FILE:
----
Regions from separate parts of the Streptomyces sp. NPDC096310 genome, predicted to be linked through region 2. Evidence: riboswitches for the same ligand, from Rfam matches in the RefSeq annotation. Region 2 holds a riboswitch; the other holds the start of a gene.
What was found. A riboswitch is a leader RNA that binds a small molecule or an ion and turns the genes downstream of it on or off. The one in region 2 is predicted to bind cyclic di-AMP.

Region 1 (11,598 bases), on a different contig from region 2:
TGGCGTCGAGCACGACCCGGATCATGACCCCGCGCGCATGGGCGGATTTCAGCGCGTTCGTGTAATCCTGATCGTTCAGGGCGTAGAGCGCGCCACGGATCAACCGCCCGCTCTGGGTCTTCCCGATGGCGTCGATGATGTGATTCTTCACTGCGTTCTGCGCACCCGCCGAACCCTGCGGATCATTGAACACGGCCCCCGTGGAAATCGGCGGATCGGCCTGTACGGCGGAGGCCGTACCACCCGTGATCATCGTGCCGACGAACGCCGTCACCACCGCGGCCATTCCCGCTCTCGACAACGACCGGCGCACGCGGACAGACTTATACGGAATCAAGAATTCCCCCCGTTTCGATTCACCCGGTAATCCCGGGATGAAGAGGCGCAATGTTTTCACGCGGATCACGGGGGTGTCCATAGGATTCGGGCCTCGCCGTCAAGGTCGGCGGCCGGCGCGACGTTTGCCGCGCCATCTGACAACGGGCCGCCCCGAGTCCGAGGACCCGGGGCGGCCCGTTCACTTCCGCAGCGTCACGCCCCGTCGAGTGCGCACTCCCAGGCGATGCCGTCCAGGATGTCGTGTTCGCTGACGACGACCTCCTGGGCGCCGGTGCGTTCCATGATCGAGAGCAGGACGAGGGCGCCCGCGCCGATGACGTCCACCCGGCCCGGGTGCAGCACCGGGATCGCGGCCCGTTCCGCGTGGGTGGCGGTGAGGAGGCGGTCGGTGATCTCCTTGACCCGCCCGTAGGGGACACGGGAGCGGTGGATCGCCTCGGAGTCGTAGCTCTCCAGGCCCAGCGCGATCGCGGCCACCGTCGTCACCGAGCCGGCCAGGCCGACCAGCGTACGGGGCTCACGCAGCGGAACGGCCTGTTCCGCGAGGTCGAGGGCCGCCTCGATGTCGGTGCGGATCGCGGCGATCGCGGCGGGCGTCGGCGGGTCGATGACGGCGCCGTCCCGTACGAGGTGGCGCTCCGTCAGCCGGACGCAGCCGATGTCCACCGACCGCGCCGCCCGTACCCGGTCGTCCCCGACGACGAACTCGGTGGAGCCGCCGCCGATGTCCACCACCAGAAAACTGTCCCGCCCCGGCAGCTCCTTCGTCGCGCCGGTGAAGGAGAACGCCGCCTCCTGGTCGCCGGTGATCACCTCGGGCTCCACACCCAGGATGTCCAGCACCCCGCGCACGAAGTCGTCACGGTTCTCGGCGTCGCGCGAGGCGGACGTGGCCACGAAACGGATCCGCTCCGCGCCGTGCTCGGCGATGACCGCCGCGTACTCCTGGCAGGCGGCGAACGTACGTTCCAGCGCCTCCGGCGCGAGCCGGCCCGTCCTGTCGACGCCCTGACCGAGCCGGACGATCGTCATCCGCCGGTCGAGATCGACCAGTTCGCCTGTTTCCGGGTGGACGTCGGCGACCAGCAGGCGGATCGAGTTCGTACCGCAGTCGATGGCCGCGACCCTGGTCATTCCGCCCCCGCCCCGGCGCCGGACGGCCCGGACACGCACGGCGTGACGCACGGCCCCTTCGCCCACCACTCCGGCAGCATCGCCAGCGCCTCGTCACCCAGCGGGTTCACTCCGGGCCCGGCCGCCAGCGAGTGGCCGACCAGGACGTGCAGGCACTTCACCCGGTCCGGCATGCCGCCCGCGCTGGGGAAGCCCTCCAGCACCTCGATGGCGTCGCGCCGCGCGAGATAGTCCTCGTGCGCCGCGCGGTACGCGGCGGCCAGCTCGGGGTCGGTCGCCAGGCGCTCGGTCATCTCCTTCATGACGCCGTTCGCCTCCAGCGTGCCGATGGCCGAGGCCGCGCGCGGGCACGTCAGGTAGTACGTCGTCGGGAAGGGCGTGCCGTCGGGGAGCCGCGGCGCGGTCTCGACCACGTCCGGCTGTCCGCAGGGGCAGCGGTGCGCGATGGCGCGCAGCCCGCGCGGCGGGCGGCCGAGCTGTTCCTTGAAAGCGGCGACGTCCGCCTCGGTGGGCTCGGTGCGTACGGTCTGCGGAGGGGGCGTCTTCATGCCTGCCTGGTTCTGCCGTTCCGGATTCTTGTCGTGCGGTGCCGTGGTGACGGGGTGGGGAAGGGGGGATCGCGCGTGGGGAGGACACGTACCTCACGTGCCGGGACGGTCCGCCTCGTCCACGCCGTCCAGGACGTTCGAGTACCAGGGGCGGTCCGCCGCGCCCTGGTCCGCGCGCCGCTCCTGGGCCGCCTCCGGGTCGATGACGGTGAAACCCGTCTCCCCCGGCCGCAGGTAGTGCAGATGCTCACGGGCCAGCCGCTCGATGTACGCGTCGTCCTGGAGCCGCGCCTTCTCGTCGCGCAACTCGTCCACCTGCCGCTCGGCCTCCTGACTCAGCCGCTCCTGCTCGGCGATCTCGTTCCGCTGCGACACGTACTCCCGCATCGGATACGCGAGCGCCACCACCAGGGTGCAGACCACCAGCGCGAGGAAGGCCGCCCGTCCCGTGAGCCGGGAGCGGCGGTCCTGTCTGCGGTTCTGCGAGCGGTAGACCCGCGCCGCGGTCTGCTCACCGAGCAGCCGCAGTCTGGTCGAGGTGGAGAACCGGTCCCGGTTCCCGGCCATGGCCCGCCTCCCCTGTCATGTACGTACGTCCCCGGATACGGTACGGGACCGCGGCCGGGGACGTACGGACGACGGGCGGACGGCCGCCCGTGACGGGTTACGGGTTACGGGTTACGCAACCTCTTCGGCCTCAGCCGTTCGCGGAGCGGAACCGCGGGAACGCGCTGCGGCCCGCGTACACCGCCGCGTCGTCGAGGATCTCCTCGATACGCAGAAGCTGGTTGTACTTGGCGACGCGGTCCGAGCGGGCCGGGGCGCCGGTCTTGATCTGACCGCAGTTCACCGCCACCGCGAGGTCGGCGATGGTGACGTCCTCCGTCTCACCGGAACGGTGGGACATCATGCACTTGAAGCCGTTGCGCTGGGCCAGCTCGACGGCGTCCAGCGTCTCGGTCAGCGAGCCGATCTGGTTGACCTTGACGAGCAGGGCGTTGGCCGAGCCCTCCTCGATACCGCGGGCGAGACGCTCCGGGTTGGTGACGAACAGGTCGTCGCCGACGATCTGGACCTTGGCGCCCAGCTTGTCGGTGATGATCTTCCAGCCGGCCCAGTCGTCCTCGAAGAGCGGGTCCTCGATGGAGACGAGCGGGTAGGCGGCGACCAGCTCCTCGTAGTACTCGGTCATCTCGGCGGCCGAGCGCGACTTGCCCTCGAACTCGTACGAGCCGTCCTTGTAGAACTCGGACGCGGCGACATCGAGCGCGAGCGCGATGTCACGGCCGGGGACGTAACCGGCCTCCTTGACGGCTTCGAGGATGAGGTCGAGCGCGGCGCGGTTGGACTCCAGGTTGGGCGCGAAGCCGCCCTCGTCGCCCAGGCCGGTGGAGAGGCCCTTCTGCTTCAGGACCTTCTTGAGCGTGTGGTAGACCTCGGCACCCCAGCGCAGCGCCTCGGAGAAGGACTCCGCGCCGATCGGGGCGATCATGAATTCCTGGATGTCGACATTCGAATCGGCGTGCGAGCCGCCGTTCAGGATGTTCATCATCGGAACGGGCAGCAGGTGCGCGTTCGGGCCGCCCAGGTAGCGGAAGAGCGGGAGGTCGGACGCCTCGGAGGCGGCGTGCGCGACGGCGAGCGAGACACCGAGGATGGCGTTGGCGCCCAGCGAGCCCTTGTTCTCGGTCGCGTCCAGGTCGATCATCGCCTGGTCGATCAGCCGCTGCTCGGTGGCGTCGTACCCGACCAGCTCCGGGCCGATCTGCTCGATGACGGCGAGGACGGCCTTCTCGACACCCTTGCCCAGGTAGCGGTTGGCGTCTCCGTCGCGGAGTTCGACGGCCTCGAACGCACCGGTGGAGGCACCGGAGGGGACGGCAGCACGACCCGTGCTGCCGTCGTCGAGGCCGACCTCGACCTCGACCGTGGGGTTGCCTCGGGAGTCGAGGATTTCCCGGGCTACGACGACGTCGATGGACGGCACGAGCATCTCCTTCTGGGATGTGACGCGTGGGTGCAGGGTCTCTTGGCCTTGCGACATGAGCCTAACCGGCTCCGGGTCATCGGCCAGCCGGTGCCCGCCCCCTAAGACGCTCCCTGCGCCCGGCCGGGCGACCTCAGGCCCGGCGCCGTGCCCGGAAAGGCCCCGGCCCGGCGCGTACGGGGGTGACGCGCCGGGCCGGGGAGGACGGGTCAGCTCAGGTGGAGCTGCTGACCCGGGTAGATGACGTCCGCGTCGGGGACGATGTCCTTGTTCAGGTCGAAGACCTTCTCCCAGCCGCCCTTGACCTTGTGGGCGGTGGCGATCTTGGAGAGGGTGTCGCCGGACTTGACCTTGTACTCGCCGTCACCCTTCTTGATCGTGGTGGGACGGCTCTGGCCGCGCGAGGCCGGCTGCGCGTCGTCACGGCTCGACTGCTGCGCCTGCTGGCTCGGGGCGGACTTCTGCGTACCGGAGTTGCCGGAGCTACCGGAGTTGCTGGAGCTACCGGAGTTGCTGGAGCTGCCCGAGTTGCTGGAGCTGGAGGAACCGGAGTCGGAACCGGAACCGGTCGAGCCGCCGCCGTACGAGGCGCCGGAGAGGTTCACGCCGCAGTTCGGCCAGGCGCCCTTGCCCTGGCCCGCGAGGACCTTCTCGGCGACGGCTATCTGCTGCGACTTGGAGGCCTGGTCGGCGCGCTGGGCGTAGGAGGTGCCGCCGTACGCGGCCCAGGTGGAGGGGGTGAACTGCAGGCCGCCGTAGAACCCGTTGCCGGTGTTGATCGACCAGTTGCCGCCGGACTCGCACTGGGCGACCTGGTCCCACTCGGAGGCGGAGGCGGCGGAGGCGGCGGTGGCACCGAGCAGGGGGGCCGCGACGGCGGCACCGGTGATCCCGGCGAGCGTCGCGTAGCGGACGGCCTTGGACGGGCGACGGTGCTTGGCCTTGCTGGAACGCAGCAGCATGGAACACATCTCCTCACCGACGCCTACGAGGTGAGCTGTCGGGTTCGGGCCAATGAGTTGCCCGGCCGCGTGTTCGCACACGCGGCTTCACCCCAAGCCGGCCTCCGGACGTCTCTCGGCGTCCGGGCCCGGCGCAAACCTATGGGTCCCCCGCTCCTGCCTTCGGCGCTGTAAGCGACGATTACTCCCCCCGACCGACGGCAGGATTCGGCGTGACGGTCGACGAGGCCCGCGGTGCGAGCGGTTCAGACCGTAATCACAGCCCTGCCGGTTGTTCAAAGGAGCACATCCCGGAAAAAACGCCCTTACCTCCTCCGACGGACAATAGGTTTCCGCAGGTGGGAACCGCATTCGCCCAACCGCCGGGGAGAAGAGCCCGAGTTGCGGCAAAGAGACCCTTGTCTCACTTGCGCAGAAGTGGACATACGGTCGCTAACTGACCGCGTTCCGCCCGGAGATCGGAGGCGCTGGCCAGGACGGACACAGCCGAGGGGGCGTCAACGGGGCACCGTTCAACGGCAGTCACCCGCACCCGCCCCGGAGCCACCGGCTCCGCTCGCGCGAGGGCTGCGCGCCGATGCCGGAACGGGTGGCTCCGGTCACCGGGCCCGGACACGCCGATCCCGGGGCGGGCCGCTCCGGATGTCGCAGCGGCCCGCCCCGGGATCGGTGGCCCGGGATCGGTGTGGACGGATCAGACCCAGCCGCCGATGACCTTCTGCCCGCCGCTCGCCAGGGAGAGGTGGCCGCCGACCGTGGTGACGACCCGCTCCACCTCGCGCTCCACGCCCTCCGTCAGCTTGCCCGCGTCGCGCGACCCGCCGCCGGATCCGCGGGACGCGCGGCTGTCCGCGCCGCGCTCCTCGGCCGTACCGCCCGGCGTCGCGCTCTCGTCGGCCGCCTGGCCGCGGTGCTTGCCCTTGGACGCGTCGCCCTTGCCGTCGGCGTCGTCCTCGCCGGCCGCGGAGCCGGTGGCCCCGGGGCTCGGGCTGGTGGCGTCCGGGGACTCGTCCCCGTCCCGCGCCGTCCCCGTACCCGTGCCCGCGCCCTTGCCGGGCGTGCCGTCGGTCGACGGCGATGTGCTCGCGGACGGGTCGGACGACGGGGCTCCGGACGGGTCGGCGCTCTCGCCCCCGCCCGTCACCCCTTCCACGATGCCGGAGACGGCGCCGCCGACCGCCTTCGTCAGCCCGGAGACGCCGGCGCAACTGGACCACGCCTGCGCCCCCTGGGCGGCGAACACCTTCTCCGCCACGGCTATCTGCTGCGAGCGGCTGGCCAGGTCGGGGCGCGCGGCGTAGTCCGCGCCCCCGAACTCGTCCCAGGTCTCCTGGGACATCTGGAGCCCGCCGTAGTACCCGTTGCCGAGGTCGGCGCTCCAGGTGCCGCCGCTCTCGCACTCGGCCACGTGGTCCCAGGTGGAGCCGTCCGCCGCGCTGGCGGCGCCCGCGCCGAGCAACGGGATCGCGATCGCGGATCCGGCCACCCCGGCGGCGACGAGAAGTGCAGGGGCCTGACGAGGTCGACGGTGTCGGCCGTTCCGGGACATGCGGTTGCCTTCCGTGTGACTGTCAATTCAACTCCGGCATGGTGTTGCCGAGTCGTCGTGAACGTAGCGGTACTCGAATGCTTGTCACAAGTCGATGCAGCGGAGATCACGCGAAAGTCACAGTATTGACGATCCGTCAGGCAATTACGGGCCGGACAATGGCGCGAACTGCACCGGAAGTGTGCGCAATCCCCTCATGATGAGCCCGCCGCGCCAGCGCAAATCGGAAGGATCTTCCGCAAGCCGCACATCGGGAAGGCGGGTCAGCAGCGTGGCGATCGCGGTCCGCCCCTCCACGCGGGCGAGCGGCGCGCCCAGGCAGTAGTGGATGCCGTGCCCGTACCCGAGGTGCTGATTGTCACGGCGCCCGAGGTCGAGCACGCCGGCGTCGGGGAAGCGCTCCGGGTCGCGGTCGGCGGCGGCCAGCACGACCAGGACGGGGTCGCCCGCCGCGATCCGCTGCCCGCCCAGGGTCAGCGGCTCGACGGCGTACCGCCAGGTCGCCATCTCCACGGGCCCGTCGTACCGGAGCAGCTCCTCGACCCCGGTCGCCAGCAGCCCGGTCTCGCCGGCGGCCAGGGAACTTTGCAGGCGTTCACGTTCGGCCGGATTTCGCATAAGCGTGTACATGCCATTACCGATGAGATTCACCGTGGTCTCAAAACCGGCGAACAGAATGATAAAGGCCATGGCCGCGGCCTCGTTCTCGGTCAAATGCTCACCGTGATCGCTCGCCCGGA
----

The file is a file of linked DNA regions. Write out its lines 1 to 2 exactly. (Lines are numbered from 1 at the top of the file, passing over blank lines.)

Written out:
Regions from separate parts of the Streptomyces sp. NPDC096310 genome, predicted to be linked through region 2. Evidence: riboswitches for the same ligand, from Rfam matches in the RefSeq annotation. Region 2 holds a riboswitch; the other holds the start of a gene.
What was found. A riboswitch is a leader RNA that binds a small molecule or an ion and turns the genes downstream of it on or off. The one in region 2 is predicted to bind cyclic di-AMP.